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  • Supreme Court Expands Whistleblower Protections

    On March 04, 2014, the U.S. Supreme Court significantly expanded the scope of the Sarbanes-Oxley Act and ruled that in addition to protecting employees of public companies, federal whistleblower law protects employees of private companies (e.g. lawyers, investment advisors, or accountants) that perform work or contract to do business for public companies.

    Congress passed the Sarbanes-Oxley Act of 2002 (the “Act”) in response to the financial collapse of Enron and many other major corporations.  The Act sets standards for all U.S. publicly traded company boards, management and public accounting firms and aims to protect shareholders and the general public from accounting inaccuracies, falsified business practices, and corporate fraud. A provision of the Act, 18 U.S.C. § 1514A, states that “no company… or any officer, employee, contractor, subcontractor, or agent of [a public] company, may discharge, demote, suspend, threaten, harass, or in any other manner discriminate against an employee” who blows a whistle and reports corporate fraud.

    In Lawson v. FMR LLC, No. 12-3, the U.S. Supreme Court addressed two complaints alleging unlawful retaliation, that were filed by Jackie Lawson and Jonathan Zang, against the privately-held parent company, FMR LLC and other related private companies (“FMR”) that provide, pursuant to contract, investment advising services to the Fidelity family of mutual funds. More specifically, Lawson, who worked at Fidelity Brokerage Services, LLC, a subsidiary of FMR LLC, from 1993 until 2007, alleged that the company “embarked on a campaign to discredit, harass and intimidate her” after she raised concerns about fund profitability practices and accused management of misrepresenting costs to shareholders. Lawson alleged she was constructively discharged due to her employer’s retaliatory conduct. Zang, who worked for a different FMR LLC subsidiary and managed several mutual funds from 1998 to 2005, alleged that he was fired after he complained about a new pay plan for Fidelity portfolio managers that incorrectly and unlawfully described how pay was calculated.

    In response to the lawsuits, FMR argued that the whistleblower protections of the Act extend only to employees of public companies, not to privately-held contractors of public companies. Thus, since FMR is privately held, Lawson and Zang did not have standing to assert violations pursuant to the Act’s whistleblower provision.

    The Supreme Court disagreed. “Based on the statutory text, and the mischief to which Congress was responding, we hold that the law shelters employees of private contractors that serve public companies, just as it shelters the public companies’ own employees” said Justice Ginsburg, author of the majority opinion. “It made no sense to think a Congress, prompted by the Enron debacle, would exclude from whistle-blower protection countless professionals equipped to bring fraud on investors to a halt. A reading of §1514A that did not reach the employees of contractors would have notably extreme consequence in the mutual fund industry. As the industry is structured, the contractor’s employees are likely to be the only firsthand witnesses to the shareholder fraud of concern to Congress. In short, we decline to endorse a design that would leave mutual funds unchecked by the retaliation ban” said Justice Ginsburg.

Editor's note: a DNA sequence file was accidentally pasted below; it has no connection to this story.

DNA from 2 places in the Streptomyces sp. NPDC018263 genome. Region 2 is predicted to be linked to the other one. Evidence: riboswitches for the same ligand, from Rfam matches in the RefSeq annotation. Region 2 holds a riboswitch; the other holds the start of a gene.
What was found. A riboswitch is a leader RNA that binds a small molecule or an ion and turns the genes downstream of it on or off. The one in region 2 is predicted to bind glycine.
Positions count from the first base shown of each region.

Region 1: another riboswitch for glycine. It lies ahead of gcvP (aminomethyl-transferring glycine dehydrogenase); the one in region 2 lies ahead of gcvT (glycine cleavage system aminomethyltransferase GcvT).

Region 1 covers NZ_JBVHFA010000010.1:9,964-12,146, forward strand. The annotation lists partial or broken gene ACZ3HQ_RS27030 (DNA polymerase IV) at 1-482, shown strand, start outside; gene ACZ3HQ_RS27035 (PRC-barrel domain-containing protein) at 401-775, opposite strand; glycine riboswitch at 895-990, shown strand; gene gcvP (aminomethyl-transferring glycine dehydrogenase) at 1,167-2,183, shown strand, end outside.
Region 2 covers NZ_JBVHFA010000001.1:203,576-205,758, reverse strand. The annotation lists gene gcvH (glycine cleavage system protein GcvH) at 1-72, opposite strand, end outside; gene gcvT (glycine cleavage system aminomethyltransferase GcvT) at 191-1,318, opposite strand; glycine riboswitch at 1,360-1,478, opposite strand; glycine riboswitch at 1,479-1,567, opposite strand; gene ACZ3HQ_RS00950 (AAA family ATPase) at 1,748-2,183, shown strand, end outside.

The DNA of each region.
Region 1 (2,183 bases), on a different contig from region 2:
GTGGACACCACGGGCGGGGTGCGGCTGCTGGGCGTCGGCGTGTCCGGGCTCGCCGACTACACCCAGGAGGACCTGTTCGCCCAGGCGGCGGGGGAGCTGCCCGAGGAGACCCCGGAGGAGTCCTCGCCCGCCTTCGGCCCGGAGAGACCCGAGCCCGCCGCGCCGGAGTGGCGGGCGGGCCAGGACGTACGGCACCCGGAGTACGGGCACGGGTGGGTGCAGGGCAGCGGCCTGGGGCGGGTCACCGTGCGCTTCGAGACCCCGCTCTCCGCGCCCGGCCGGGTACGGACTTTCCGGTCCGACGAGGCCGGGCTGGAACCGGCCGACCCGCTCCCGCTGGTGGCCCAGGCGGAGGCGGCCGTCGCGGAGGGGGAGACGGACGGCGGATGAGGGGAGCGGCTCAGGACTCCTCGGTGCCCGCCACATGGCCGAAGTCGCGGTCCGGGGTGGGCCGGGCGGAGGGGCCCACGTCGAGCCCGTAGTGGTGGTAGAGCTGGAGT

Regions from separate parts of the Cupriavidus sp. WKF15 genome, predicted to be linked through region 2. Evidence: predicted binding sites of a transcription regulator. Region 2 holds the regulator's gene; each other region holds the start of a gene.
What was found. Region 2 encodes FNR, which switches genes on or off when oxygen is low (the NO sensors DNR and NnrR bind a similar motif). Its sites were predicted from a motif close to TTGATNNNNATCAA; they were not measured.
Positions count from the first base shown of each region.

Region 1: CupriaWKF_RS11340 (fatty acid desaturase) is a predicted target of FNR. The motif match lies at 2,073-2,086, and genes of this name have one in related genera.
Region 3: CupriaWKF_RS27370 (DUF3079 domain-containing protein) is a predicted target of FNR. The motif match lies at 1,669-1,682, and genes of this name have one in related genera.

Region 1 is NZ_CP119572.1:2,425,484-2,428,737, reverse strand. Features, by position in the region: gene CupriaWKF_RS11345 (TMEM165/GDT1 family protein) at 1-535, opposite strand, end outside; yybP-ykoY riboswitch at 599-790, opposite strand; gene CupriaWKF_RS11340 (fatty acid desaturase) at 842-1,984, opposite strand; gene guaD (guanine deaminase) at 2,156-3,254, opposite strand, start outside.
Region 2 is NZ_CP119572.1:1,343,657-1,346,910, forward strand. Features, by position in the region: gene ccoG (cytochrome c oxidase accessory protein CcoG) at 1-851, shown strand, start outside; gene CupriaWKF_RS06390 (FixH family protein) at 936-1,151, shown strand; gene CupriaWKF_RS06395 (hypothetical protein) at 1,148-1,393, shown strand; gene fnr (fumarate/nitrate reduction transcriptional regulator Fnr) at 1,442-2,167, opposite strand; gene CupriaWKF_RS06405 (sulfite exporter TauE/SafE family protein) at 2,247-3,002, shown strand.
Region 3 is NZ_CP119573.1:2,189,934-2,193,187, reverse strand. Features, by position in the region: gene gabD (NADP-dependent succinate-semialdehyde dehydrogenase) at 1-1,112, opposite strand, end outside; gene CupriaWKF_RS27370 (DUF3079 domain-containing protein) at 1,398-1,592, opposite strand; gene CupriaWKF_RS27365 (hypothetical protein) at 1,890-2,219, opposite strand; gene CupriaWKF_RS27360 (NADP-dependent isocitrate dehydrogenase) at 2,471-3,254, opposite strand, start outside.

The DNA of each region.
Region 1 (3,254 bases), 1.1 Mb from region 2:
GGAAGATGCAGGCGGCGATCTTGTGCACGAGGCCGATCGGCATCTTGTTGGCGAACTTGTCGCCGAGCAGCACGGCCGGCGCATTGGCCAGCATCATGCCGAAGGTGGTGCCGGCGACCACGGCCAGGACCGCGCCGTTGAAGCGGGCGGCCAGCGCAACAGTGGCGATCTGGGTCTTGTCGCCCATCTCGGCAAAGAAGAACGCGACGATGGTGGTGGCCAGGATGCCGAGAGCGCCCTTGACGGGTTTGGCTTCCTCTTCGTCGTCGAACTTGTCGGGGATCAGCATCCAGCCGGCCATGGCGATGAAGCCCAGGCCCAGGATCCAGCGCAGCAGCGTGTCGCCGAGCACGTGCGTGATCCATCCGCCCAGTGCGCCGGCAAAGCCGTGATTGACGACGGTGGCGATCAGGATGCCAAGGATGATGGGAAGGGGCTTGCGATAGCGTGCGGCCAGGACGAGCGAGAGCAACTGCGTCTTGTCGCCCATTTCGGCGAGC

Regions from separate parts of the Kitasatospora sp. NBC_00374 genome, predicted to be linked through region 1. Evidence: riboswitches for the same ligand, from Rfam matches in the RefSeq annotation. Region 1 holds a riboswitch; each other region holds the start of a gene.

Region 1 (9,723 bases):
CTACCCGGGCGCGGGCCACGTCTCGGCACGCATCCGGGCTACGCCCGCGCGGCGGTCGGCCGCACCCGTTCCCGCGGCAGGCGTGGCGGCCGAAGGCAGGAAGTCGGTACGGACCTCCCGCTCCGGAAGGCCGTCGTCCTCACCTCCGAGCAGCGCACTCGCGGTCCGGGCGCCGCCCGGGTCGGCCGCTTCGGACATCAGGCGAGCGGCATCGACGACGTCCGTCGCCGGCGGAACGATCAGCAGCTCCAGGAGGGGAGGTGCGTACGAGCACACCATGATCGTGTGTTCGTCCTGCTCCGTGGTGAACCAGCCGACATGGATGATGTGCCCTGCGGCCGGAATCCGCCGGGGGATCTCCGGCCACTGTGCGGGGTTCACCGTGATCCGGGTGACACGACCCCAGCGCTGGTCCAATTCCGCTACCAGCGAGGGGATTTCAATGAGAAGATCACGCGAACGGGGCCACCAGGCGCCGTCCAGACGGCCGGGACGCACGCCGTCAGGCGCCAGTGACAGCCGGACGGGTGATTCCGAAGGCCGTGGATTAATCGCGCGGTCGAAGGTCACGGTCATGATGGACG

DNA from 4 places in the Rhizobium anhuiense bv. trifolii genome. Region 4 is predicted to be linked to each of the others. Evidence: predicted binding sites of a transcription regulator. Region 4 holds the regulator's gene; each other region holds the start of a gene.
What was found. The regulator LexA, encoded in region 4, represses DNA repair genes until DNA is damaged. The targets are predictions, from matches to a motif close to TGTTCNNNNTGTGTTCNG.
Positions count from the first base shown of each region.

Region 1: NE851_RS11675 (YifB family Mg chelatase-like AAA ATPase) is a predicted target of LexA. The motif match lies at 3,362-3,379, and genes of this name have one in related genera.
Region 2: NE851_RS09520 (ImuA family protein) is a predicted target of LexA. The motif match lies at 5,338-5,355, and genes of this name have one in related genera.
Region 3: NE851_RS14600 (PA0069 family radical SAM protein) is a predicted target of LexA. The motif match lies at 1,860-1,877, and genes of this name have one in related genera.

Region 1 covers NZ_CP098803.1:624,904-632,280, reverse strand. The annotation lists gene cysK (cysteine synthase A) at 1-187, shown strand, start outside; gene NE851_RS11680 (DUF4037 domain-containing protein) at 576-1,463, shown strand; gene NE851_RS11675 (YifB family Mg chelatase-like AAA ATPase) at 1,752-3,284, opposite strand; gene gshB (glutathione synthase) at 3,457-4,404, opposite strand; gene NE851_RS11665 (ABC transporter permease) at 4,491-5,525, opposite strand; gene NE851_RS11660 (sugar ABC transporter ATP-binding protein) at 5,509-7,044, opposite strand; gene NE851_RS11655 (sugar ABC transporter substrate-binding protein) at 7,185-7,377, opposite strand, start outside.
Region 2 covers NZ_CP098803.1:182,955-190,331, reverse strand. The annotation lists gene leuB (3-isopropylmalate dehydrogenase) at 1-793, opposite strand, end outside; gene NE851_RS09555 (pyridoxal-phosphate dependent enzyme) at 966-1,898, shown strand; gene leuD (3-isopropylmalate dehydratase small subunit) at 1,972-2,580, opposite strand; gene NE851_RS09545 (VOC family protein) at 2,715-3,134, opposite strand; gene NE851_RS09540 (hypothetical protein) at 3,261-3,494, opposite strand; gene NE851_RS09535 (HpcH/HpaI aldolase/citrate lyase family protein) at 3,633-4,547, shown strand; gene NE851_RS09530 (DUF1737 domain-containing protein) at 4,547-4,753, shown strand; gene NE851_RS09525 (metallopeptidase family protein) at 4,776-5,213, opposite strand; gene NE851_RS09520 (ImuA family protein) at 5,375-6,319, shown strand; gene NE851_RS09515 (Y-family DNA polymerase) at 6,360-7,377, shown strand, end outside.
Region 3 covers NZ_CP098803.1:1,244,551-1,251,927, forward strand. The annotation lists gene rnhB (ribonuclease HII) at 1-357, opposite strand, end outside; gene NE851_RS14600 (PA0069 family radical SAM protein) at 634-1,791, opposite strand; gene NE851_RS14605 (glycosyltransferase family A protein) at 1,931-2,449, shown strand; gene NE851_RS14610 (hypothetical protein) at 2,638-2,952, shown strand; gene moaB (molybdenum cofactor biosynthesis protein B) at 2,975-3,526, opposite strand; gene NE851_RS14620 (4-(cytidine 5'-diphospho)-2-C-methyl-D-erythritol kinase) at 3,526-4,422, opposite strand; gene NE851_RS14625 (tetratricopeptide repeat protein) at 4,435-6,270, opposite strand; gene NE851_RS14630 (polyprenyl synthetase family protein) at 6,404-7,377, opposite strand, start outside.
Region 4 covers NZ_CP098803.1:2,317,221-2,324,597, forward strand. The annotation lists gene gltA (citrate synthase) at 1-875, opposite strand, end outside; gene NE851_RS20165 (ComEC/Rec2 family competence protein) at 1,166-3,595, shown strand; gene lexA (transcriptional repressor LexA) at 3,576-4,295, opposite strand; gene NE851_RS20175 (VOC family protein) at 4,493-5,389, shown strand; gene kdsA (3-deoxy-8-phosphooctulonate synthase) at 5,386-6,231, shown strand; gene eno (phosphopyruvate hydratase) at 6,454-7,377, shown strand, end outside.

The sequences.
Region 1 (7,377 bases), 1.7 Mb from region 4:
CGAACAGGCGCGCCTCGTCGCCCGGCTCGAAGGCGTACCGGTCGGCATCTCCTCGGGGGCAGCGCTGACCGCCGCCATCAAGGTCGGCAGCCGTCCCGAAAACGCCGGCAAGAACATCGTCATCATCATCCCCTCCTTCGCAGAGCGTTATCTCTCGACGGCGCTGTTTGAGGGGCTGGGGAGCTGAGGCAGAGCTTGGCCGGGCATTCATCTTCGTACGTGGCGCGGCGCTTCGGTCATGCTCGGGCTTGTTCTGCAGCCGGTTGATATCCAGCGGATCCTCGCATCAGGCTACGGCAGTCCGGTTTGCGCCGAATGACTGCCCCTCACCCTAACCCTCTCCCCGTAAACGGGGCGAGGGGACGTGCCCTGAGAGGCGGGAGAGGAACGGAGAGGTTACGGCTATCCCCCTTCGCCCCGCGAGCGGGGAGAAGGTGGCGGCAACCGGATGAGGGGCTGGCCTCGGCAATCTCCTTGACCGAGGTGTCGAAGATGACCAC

In response to the Court’s decision, the head of the National Whistleblower Center, Stephen M. Kohn, stated, “The Court has put an end to the popular shell game, which large companies use to try to silence whistleblowers. The Supreme Court closed a potentially devastating loophole in corporate whistleblower protection and the Court’s decision makes it harder for companies to silence companies,” said Kohn.

    Justice Sonia Sotomayor, joined by Justice Anthony Kennedy and Justice Samuel Alito, wrote a dissenting opinion. “The Court’s interpretation allows a babysitter to bring a federal case against his employer, a parent who happens to work at the local Wal-Mart, a public company, if the parent stops employing the babysitter after he expresses concern that the parent’s teenage son may have participated in an Internet purchase fraud,” wrote Justice Sotomayor. “And it opens the door to a cause of action against a small business that contracts to clean the local Starbucks (a public company) if an employee is demoted after reporting that another nonpublic company client has mailed the cleaning company a fraudulent invoice.”  The National Federation of International Business also criticized the decision, stating that the limitless decision “gives plaintiffs’ lawyers additional incentives to pursue aggressive litigation against employers.”

    As the law stands today, private contractors who uncover and report fraud at public companies are entitled to the Act’s federal whistleblower protections. The Court’s decision dramatically affects the scope of the Act’s anti-retaliation protections, and it is possible that the ruling will result in a significant increase in the number of whistleblower complaints and related lawsuits brought against employers. Private firms that are contractors of public companies must re-evaluate their internal policies to thwart retaliation against whistleblowers and all employers must familiarize themselves with the Act’s whistleblower protections in order to minimize potential exposure and corporate liability.

    If your institution has questions or concerns about this topic and you would like further information, please email James G. Ryan at jryan@cullenanddykman.com or call him at (516) 357 – 3750. This article was written with Hayley Dryer, an associate at the firm.